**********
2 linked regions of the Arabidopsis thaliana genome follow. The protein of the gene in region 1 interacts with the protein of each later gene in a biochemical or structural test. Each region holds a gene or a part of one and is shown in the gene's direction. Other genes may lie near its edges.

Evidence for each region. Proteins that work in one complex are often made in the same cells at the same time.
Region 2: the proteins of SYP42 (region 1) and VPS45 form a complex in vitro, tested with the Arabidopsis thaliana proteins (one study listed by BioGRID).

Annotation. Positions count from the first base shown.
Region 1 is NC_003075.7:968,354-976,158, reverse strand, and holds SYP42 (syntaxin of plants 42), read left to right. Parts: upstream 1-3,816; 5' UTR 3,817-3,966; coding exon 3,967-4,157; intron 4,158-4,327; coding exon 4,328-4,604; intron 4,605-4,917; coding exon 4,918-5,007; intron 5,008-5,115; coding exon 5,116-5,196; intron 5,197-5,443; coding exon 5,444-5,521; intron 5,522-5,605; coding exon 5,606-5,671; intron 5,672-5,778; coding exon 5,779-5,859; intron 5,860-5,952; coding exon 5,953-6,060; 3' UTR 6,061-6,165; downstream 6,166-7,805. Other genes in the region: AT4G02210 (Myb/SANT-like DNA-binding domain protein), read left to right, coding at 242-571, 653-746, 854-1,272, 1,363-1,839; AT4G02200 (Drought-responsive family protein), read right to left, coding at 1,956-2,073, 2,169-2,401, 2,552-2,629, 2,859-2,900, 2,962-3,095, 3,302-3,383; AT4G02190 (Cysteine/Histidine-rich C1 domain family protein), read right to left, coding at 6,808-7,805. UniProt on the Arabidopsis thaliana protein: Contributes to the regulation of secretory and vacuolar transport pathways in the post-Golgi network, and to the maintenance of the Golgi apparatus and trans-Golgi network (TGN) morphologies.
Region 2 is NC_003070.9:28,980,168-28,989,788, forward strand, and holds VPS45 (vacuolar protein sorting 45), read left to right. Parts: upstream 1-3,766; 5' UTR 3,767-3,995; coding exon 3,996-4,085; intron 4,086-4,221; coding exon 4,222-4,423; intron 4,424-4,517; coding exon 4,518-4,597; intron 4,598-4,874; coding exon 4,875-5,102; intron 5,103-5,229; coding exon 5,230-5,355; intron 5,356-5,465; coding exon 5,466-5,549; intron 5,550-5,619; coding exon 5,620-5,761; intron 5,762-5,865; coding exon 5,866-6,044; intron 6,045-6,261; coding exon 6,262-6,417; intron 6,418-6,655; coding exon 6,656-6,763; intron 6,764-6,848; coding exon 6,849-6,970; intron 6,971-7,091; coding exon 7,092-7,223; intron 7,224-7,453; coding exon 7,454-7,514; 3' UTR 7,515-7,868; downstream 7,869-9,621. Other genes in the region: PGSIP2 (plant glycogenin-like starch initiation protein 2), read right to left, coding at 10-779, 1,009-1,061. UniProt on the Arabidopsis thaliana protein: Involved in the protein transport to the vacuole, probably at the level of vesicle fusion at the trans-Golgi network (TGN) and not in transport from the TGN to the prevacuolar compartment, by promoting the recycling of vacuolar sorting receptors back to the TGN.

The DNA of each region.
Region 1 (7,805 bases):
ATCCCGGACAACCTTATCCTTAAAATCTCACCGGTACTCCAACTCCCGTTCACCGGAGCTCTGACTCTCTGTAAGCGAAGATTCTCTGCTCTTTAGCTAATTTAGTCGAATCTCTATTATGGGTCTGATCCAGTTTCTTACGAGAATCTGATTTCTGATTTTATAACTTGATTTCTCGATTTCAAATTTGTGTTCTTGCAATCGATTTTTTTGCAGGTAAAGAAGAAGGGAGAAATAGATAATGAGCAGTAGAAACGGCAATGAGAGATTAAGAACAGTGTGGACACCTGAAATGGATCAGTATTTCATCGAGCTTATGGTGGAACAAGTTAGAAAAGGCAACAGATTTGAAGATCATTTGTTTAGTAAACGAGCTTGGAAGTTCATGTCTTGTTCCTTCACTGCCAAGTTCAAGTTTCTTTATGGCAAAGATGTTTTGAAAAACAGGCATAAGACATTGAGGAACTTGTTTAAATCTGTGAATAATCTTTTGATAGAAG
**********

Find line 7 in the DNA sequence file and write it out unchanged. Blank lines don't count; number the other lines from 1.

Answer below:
The DNA of each region.